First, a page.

How to bridge investment value gaps

You should be willing to transfer money from your least- to high-priority goal

We have discussed about how you should create goal-based portfolios and reduce investment risk when you near the end of the time horizon for your life goal.

But what if, despite all your efforts, your portfolio falls short of the wealth you need to achieve your goal? In this article, we define investment value gap and discuss what you should do when you face such a gap.

Investment value-gap

Investment value gap (or value gap) is the difference between the amount you require to achieve your life goal and the actual amount you have in the portfolio. You should check if you have a value gap when you are five years from the end of the time horizon for your life goal. You have to apply a post-tax expected return of 10.8 per cent on your equity investments and the post-tax actual return on your bank deposits to determine if you can accumulate the required amount five years hence. This exercise will help you determine how to bridge the value gap in your portfolio.

We will focus on the value gap at the end of the time horizon for a goal. Suppose you need ₹1 crore to meet your child’s college education 10 years hence, but your education fund has only ₹75 lakh by 2029 — your value gap is ₹25 lakh.

Value gaps could lead to deep regret, especially if you are pursuing a high-priority goal. You could also suffer from hindsight bias. That is, looking back, you may wonder why you did not realise the risk of investing in equity or the need to save more to achieve the goal. We do not have a solution yet to moderate these emotions. You are human if you experience such emotions when you fail to achieve a life goal. But it is better to try and fail than not try at all.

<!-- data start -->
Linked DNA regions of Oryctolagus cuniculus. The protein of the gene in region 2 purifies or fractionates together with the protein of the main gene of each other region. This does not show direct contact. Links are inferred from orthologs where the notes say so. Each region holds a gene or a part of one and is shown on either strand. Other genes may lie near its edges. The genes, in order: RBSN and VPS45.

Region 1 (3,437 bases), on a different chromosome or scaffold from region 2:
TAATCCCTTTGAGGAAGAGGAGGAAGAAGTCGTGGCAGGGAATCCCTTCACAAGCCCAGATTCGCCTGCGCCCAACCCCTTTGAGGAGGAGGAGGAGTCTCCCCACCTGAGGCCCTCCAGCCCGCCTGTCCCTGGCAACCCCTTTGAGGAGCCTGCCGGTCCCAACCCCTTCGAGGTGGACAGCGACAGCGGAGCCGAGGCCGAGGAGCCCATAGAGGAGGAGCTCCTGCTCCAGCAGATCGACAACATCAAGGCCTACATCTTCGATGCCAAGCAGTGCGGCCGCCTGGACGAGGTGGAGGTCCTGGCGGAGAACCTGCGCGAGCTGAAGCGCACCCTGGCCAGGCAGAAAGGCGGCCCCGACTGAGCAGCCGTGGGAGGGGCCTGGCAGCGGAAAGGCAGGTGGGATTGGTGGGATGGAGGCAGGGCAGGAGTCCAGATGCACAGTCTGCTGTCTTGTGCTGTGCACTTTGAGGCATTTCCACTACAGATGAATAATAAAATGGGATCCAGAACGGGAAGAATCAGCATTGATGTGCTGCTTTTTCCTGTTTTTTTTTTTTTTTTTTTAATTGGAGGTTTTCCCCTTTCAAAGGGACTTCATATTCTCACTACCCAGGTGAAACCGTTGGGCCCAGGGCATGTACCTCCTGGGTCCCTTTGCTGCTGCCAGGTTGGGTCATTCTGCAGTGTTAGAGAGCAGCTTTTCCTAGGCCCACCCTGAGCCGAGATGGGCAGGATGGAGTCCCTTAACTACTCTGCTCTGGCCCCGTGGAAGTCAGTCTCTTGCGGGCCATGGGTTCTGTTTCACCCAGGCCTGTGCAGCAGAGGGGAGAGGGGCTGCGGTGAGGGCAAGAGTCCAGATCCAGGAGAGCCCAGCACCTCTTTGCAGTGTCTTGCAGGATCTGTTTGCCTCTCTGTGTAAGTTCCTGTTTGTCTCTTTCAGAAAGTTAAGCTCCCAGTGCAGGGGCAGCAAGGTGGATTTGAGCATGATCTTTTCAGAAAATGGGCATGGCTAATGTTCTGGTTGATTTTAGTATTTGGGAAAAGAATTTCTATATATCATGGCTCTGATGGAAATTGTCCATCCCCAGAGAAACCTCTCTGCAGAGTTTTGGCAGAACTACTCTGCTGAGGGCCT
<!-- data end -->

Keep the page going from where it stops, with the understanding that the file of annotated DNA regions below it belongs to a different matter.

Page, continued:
What should you do when you face a value gap?

If you face a value gap in a high-priority goal (other than your retirement portfolio), you should adopt the hierarchy-constrained fungibility rule. You should be willing to transfer money from your least-priority goal to your high-priority goal, and not the other way.

Suppose you face a value gap in your child’s college education portfolio, you should transfer funds from your retirement portfolio to bridge the gap. On the other hand, suppose you face a value gap in the vacation portfolio that is not a high-priority goal, you should not transfer money from a portfolio earmarked for down payment for house if that goal ranks higher than the vacation goal.

What if the value gap relates to retirement goal? You could transfer money that you have set aside in the legacy portfolio (investments earmarked for your children after your lifetime). If you do not have a legacy portfolio, you should use your self-occupied house to raise money to bridge the value gap. That is, reverse-mortgage your house to supplement your post-retirement cash flows. The outstanding loan on the house will be adjusted against the eventual sale of the house after your lifetime or 20 years, which is earlier.

Suppose you fall short on your low-priority goal, you should either downsize your objective or abandon the goal if it can’t be achieved.

For example, you may decide to take a low-cost vacation if you have a value gap in your vacation portfolio. But suppose you want to buy a small beach house, you may have to abandon your goal if there is a value gap in the portfolio earmarked for the beach house. The money in a portfolio earmarked for a goal you have abandoned can be used for other higher-priority goals or for your retirement account.

The writer is founder of Navera Consulting. Send your feedback to portfolioideas@thehindu.co.in

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